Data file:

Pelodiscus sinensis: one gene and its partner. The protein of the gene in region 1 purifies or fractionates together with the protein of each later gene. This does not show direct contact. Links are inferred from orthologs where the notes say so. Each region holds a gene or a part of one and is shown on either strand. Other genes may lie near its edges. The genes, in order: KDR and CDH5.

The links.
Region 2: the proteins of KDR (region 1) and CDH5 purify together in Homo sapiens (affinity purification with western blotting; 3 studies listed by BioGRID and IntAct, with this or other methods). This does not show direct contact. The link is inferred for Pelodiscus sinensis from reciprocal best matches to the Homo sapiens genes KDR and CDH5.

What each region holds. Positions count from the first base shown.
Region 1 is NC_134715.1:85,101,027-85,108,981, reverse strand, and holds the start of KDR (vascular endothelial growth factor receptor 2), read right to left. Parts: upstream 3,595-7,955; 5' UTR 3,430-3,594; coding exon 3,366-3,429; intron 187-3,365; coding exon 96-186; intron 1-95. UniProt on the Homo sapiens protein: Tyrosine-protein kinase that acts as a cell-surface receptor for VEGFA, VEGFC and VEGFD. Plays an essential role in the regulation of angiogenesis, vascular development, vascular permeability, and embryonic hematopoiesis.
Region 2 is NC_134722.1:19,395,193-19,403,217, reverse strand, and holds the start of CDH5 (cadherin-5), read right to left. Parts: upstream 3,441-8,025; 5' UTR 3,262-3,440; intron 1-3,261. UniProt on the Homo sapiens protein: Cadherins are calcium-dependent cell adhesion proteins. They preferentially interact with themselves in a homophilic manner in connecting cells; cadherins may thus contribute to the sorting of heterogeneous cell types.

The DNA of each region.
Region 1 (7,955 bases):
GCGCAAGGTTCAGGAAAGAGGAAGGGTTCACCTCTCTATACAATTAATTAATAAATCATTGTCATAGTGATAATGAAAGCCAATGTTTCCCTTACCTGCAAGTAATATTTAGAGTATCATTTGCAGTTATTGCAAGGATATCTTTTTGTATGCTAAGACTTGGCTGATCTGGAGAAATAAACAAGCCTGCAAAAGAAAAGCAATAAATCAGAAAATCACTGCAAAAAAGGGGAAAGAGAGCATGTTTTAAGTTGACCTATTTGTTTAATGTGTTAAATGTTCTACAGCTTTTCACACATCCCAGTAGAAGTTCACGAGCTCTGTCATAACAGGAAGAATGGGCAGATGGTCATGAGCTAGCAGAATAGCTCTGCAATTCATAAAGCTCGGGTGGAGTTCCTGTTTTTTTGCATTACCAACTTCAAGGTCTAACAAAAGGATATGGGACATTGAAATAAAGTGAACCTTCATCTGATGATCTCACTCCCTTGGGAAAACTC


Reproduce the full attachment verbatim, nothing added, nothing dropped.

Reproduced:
Pelodiscus sinensis: one gene and its partner. The protein of the gene in region 1 purifies or fractionates together with the protein of each later gene. This does not show direct contact. Links are inferred from orthologs where the notes say so. Each region holds a gene or a part of one and is shown on either strand. Other genes may lie near its edges. The genes, in order: KDR and CDH5.

The links.
Region 2: the proteins of KDR (region 1) and CDH5 purify together in Homo sapiens (affinity purification with western blotting; 3 studies listed by BioGRID and IntAct, with this or other methods). This does not show direct contact. The link is inferred for Pelodiscus sinensis from reciprocal best matches to the Homo sapiens genes KDR and CDH5.

What each region holds. Positions count from the first base shown.
Region 1 is NC_134715.1:85,101,027-85,108,981, reverse strand, and holds the start of KDR (vascular endothelial growth factor receptor 2), read right to left. Parts: upstream 3,595-7,955; 5' UTR 3,430-3,594; coding exon 3,366-3,429; intron 187-3,365; coding exon 96-186; intron 1-95. UniProt on the Homo sapiens protein: Tyrosine-protein kinase that acts as a cell-surface receptor for VEGFA, VEGFC and VEGFD. Plays an essential role in the regulation of angiogenesis, vascular development, vascular permeability, and embryonic hematopoiesis.
Region 2 is NC_134722.1:19,395,193-19,403,217, reverse strand, and holds the start of CDH5 (cadherin-5), read right to left. Parts: upstream 3,441-8,025; 5' UTR 3,262-3,440; intron 1-3,261. UniProt on the Homo sapiens protein: Cadherins are calcium-dependent cell adhesion proteins. They preferentially interact with themselves in a homophilic manner in connecting cells; cadherins may thus contribute to the sorting of heterogeneous cell types.

The DNA of each region.
Region 1 (7,955 bases):
GCGCAAGGTTCAGGAAAGAGGAAGGGTTCACCTCTCTATACAATTAATTAATAAATCATTGTCATAGTGATAATGAAAGCCAATGTTTCCCTTACCTGCAAGTAATATTTAGAGTATCATTTGCAGTTATTGCAAGGATATCTTTTTGTATGCTAAGACTTGGCTGATCTGGAGAAATAAACAAGCCTGCAAAAGAAAAGCAATAAATCAGAAAATCACTGCAAAAAAGGGGAAAGAGAGCATGTTTTAAGTTGACCTATTTGTTTAATGTGTTAAATGTTCTACAGCTTTTCACACATCCCAGTAGAAGTTCACGAGCTCTGTCATAACAGGAAGAATGGGCAGATGGTCATGAGCTAGCAGAATAGCTCTGCAATTCATAAAGCTCGGGTGGAGTTCCTGTTTTTTTGCATTACCAACTTCAAGGTCTAACAAAAGGATATGGGACATTGAAATAAAGTGAACCTTCATCTGATGATCTCACTCCCTTGGGAAAACTC